I also cut up some ocean scallops in it. They’re delicious raw.
I read that every stream, brook, and creek in North America is now contaminated with giardia, a bad bug. Plus if you travel in some countries and drink tap water… well, watch out. But you can readily sterilize a glass or small bottle of water in 60 seconds with a Steripen. Here’s what Cool Tools says:
I took a SteriPEN to Africa for 3 months this summer and the verdict is in: it’s the best water purifier you can carry without a tractor-trailer. It’s basically a UV ray flashlight you submerge into your glass. The water stays cool and it doesn’t change the water, except to kill all the living things in it, viruses included. It is expensive, but pays for itself quickly, as you don’t have to buy bottled water. On my trip, often when I asked a waiter for a glass of tap water, my request would elicit a smile or a laugh. In some cases, they simply would not bring me a glass of water. Most of the time, though, I convinced them — and then, to their amazement, I would take out the SteriPEN, push a button, and stir the water with the glowing purple UV light that always brought stares from other diners. After less than 60 seconds, I would take out the SteriPEN and drink the water, occasionally hearing gasps from other tables. Then I’d mention that UV light is how certain towns and companies now sterilize water.
In the 3 months I used it while abroad, I never got sick and the recommended CR123 batteries lasted all summer. Of course, it doesn’t make Uganda’s water taste any better, and often buying a plastic bottle and tossing it in the car is more convenient, but the SteriPEN will save you if you need it and it will save you money if you use it. For backpacking, it’s what we call a disruptive technology — no other water purifier comes close. I haven’t tried the MIOX, but it seems like a hassle in comparison. You have to make a kind of concentrate that you pour into your water and you need salts for it. I would bet on the SteriPEN because you treat the water 100 percent, there are NO consumables, and there aren’t any follow-up steps, which you might screw up. I have tried pills and filters in the past, but I think the SteriPEN is the best solution in all circumstances. I would take one on an extended wilderness trek with no hesitation. It will become a permanent travel companion.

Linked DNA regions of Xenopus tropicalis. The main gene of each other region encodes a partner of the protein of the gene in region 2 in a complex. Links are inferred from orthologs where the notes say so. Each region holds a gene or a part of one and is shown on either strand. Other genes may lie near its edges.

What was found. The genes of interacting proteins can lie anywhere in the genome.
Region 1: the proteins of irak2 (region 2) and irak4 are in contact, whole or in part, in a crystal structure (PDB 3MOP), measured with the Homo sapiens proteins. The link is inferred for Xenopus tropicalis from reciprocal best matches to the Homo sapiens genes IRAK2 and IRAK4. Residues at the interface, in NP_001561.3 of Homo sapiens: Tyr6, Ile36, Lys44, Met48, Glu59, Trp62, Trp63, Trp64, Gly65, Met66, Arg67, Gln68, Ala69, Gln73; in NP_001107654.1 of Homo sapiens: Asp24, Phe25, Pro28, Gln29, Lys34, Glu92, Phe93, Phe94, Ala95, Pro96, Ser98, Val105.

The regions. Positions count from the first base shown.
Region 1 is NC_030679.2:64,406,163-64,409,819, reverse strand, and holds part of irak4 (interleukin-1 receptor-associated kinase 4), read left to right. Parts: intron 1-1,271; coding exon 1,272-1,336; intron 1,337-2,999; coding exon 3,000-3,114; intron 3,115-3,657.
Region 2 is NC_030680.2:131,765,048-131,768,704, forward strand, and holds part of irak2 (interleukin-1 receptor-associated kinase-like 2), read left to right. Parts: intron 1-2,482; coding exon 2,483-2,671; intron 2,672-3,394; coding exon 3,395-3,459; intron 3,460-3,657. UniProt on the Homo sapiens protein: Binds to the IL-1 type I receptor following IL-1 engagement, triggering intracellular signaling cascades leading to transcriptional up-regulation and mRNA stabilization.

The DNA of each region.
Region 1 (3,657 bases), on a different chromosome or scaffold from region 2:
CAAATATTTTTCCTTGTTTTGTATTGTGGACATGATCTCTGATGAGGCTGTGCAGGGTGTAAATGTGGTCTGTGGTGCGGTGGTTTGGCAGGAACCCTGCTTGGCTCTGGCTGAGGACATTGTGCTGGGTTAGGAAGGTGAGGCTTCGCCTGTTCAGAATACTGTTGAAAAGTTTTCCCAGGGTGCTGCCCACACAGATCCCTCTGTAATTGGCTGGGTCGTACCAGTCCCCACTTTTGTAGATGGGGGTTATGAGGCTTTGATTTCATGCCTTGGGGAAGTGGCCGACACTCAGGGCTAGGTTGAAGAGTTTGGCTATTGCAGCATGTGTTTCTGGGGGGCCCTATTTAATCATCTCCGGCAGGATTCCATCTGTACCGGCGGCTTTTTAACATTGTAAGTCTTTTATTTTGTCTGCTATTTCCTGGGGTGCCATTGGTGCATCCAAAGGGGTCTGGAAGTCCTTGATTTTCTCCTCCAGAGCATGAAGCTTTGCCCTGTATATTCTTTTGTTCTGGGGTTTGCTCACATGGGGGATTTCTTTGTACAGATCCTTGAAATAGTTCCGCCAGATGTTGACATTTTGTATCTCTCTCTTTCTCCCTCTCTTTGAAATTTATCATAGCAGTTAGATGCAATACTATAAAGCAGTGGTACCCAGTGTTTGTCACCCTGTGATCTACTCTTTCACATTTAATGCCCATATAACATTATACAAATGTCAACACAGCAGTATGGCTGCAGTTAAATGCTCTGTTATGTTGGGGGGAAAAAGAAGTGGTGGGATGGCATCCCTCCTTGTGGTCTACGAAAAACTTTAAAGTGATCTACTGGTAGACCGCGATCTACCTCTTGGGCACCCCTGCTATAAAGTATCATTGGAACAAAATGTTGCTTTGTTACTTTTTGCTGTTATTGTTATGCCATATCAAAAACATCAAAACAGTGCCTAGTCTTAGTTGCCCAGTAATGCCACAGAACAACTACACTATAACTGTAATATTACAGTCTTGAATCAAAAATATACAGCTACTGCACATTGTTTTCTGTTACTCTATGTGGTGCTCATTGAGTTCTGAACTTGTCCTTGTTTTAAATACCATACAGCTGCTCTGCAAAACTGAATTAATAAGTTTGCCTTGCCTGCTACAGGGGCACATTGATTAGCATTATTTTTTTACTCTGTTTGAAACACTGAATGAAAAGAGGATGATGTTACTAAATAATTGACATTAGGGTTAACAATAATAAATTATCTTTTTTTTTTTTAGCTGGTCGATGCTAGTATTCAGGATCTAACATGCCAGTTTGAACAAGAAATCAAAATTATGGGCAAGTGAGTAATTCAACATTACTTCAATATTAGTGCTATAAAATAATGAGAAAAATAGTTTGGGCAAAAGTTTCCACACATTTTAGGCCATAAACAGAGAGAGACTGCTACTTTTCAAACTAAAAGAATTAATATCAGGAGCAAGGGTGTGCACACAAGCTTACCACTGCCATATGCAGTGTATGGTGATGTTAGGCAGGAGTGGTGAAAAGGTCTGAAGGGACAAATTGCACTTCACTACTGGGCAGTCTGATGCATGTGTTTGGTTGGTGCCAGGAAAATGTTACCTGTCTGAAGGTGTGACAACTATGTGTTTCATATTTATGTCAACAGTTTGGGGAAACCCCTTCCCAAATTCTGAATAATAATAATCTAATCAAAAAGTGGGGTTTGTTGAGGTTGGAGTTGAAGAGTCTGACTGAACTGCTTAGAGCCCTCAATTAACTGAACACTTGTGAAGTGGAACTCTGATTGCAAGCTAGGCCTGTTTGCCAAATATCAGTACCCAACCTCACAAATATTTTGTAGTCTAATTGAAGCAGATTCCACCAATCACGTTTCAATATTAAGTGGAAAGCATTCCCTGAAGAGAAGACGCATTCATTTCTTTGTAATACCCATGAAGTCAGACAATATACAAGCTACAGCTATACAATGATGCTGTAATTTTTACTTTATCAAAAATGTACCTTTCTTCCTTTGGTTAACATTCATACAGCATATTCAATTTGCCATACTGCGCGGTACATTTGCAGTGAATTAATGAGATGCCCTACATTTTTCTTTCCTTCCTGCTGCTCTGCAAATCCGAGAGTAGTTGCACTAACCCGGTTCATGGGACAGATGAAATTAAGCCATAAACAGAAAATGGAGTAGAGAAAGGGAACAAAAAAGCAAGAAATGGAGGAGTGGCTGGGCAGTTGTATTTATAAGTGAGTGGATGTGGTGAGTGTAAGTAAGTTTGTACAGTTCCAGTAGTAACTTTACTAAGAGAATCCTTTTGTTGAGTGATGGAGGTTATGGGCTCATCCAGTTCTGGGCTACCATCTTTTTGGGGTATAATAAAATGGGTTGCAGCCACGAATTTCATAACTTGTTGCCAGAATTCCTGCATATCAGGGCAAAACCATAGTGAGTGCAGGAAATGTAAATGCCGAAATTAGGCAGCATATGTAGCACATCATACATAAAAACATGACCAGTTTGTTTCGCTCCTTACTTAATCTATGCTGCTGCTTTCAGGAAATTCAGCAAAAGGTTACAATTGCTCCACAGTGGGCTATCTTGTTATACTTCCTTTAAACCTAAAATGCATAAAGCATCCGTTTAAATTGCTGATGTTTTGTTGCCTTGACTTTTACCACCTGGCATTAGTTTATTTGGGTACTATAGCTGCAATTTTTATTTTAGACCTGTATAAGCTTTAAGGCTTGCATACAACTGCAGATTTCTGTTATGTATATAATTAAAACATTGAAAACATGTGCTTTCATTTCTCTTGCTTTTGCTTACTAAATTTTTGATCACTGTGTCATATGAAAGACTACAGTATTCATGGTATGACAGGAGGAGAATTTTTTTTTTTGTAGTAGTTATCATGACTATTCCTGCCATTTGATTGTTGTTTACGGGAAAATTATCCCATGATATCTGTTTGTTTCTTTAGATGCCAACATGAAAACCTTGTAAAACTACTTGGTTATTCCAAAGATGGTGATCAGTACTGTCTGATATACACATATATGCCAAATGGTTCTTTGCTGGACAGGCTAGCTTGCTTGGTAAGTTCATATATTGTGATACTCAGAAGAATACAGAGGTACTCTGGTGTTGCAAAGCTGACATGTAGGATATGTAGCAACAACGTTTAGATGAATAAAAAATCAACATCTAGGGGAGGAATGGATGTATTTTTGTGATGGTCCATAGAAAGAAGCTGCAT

I bought the lightweight Traveler version, and my only complaint is that the silver coating disintegrated after a while somehow. It works fine, but now it looks more like a Star Trek prop than it did when I bought it. Since the Traveler and Adventurer models are the same product, just different colors, I would recommend the Adventurer. Quick asides: SteriPEN’s solar charger is way too heavy at this point. For a DIY SteriPEN, simply fill a bottle with water and leave it in the sun for several hours — the UV rays will kill the bacteria. — David Siegel
SteriPEN: $125 from Amazon
It’s not really news, and Lord knows that I have a heavy hand with the crushed red pepper, the habañero, the hot sauce, and whatever, but still it’s good to get more confirmation:
In this study, capsaicin – a phytochemical found in hot chili peppers – was found to attenuate obesity-related inflammation by modulating adipokine release from and macrophage behavior in obese mice adipose tissues. The authors point out that adipokines, which are involved in obesity-related inflammation, play a key role in the genesis of conditions such as type 2 diabetes and atherosclerosis. In this study, capsaicin was found to inhibit the expression of IL-6, MCP-1 mRNAs, and protein release, while it was found to enhance the expression of the adiponectin gene and protein. The action of capsaicin was associated with NF-kappaB inactivation and/or PPARgamma activation. Capsaicin was also found to suppress macrophage migration induced by the adipose tissue-conditioned medium, but also macrophage activation to release proinflammatory mediators. The results of this study suggest that capsaicin holds potential as a therapeutic agent in the prevention and treatment of obesity -related inflammation and obesity-related conditions such as type 2 diabetes and atherosclerosis.